The benefits of deciding one’s economic fate are inspiring. As Thithi Nteta puts it, “I really have been lucky enough to work with brands that get who I am.”

– Nick Edinger

Photo: Flickr

In sub-Saharan Africa — a poverty-dense region blighted by infectious disease — there is a relative lack of mental health services. This is partly because most healthcare resources are allocated to infectious diseases, such as HIV/AIDS, malaria and tuberculosis. Ninety percent of malaria deaths, 70 percent of HIV/AIDS cases and 26 percent of tuberculosis cases occur in sub-Saharan Africa. Against this background, mental health problems do not raise an immediate cause for concern; but, mental illness accounts for 10 percent of the disease burden. Child and adolescent mental health in sub-Saharan Africa rates are just as common; 14 percent have mental health problems and nearly 10 percent have diagnosable psychiatric disorders.

The most common mental disorders in the region are depression and anxiety. The prevalence rates of anxiety and Major Depressive Disorder ranges from 40 to 55 percent.

Poverty, warfare and disease identify as vulnerabilities and risk factors to child and adolescent mental health in sub-Saharan Africa. In one study conducted in southern Sudan, researchers found that 75 percent of children suffer from post-traumatic stress disorder. A lack of evidence-based research on child and adolescent mental health in sub-Saharan Africa exists, but psychological distress and mood, conduct and anxiety disorders are common among children who have experienced armed conflict.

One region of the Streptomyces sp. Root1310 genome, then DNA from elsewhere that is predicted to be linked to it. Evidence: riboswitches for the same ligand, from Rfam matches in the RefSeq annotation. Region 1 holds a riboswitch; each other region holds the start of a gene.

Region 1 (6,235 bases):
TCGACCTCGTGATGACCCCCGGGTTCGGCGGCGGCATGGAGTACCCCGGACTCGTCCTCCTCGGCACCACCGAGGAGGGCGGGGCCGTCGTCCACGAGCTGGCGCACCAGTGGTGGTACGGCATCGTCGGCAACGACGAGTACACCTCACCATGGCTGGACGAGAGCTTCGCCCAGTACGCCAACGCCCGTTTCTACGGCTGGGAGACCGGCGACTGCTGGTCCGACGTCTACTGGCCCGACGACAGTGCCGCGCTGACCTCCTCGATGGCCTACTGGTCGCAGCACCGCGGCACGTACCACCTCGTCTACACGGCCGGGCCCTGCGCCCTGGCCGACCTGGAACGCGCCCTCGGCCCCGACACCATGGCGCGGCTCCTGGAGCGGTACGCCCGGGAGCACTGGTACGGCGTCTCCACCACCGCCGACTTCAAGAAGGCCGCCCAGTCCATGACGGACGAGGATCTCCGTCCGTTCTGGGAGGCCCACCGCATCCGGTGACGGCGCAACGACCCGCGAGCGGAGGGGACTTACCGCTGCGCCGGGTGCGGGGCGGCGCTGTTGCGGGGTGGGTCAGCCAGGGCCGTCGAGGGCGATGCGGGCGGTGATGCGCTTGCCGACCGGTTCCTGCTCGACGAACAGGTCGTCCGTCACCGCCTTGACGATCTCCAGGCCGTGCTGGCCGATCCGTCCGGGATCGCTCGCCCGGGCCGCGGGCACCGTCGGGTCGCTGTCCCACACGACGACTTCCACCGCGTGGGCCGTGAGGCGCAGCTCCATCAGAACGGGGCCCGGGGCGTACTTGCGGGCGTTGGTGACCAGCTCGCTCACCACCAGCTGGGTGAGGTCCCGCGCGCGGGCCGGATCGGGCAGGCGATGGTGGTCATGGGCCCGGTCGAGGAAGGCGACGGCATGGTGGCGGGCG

In 2011, an estimated 90 percent of children infected or directly affected by AIDS reside in sub-Saharan Africa. Rates of anxiety and depression are significantly higher in children orphaned by AIDS than in healthy children. One study found that 12 percent of children orphaned by AIDS in rural Uganda had suicidal ideations.

There are several challenges to providing quality mental health services in low and middle-income countries. Two of these include cost and the lack of research and needs based assessments. Of all medical conditions, mental disorders are some of the most expensive to treat. In most sub-Saharan African countries, mental health treatment facilities are limited in number and often inaccessible. But without assessments and research demonstrating the value of providing effective treatments and services in the region, improving mental healthcare and its availability to those who need it remains a relatively low priority.